What Does a Geological Surveyor's Day Look Like? Imagine embarking on a journey to remote terrains, armed with tools and maps, but often devoid of immediate assistance. This is a day in the life of a geological surveyor. Their tasks involve exploring and analyzing geological formations, often in isolated regions. The challenges? Harsh weather conditions, unpredictable terrains, and potential wildlife encounters. This underscores the critical importance of a robust lone worker policy, ensuring their safety and well-being during such expeditions.
Is Working in Urban Buildings Always Safe? Picture a vast commercial building, long after office hours. This is the workspace of an after-hours maintenance technician. The absence of colleagues or security can pose unique risks. From potential electrical hazards to unexpected intruders, the challenges are manifold. It brings to light the essential need for clear communication protocols, regular check-ins, and stringent safety measures, even in seemingly secure environments.
Every lone worker policy should be tailored to the specific needs of your organization, legal requirements, and lone worker risks. However, there are some essential elements that all lone worker safety policies should include, regardless of industry.
In the next section, we will expand on the key components of a lone working policy and outline the six key steps in creating your own.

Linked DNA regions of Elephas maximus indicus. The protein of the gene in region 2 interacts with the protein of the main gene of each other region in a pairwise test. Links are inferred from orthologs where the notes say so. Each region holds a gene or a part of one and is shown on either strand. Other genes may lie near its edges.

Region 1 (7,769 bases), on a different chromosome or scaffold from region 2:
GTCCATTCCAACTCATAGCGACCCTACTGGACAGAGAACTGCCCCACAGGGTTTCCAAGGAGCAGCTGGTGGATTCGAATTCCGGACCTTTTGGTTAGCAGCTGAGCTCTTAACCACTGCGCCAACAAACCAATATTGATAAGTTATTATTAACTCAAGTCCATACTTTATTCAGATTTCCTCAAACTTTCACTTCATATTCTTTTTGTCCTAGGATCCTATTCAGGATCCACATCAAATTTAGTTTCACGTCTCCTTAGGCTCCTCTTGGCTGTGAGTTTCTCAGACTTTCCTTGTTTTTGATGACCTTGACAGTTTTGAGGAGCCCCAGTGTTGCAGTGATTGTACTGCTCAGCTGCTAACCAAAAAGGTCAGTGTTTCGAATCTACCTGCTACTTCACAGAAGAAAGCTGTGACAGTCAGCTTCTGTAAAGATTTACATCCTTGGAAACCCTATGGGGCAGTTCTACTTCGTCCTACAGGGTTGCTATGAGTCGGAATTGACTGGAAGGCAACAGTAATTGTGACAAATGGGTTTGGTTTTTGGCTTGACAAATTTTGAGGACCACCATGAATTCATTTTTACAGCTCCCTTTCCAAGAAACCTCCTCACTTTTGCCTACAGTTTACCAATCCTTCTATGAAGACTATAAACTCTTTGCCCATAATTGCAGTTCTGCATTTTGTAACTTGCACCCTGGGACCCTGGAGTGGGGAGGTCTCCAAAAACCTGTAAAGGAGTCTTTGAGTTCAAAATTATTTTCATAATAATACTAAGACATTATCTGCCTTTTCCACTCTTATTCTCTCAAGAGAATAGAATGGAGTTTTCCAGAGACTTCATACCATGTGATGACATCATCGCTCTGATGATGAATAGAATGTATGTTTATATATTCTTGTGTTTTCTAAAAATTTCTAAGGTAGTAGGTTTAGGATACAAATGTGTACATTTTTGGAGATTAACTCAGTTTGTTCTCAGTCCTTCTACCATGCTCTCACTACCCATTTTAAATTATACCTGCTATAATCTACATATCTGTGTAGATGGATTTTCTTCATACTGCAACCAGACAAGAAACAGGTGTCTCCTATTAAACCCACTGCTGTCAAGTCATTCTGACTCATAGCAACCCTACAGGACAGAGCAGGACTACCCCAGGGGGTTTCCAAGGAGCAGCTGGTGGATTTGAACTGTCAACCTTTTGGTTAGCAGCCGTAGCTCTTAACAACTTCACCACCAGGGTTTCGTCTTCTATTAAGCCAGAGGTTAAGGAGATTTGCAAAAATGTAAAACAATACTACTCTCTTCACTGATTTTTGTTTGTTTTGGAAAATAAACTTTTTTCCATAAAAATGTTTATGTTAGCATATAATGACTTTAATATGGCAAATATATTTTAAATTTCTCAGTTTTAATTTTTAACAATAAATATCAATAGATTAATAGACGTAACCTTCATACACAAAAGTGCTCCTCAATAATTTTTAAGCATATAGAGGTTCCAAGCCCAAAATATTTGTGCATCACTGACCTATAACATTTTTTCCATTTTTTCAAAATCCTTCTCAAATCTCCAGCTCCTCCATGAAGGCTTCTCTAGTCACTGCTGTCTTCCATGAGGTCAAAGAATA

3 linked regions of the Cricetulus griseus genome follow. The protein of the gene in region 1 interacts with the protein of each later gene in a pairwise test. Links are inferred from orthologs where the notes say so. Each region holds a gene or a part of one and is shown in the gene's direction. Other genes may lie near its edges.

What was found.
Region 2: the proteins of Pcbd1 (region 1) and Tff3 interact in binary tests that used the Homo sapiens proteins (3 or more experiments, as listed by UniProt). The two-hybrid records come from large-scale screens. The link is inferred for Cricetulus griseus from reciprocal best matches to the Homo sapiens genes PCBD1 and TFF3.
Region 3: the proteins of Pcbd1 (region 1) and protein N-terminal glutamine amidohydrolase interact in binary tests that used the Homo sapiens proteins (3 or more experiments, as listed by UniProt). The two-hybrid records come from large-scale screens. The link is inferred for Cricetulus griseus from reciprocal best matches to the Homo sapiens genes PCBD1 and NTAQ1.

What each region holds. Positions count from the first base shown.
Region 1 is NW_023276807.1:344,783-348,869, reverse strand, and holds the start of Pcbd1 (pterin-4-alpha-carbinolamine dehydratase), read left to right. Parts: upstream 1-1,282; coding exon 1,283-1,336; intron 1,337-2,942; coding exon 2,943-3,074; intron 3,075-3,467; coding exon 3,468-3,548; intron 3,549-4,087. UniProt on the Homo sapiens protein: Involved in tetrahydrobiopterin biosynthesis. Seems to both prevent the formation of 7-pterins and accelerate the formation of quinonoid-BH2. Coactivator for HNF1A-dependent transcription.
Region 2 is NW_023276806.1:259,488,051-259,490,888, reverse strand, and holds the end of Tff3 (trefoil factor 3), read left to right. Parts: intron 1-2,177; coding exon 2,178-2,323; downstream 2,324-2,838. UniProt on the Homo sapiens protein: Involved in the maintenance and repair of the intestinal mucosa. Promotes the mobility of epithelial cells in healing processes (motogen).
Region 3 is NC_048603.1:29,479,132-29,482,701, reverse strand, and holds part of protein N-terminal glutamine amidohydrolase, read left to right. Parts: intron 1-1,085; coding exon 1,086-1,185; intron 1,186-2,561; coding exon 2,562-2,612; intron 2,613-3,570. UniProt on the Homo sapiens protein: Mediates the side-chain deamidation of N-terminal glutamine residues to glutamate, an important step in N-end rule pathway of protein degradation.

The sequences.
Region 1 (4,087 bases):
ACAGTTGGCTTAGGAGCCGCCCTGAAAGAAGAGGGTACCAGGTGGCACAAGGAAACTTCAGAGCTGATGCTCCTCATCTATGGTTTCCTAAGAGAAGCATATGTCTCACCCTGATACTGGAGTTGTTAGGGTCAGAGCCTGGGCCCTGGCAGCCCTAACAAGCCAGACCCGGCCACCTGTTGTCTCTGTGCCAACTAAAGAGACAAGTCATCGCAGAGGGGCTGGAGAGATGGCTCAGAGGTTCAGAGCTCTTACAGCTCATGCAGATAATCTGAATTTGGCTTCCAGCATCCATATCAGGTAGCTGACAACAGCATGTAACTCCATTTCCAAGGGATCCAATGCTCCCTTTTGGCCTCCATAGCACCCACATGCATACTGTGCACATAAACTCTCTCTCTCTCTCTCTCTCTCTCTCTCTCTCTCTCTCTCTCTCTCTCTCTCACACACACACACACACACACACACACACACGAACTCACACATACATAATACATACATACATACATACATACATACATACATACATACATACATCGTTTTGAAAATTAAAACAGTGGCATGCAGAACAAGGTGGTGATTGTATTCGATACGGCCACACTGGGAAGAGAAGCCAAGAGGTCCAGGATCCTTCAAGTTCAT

Lone workers are employees who work alone, without direct supervision. This can include employees who work in remote locations, at night, or in hazardous environments.
To create a comprehensive lone worker safety policy, it is important to first identify all of the lone worker roles in your organization. This will help you to tailor the policy to the specific needs of your lone workers.
It can be challenging to identify lone workers who do not work in isolation or remote locations, such as office employees who leave for meetings, service calls, job sites, or work after hours. However, it is just as important to ensure these roles and tasks are included in the safety management procedures.
Once you have identified all of the lone worker roles, you need to identify and assess the risks that they face. This includes considering all potential hazards, such as accidents, injuries, violence, and exposure to hazardous substances.
You can conduct a risk assessment for each lone worker role to identify specific hazards and assess the likelihood and severity of each hazard. This will help you to prioritize the risks and develop appropriate safety measures.
Once you have identified and assessed the risks, you need to define lone-working safety processes and procedures. This includes developing clear procedures for monitoring lone workers, requesting assistance in an emergency, and responding to emergencies.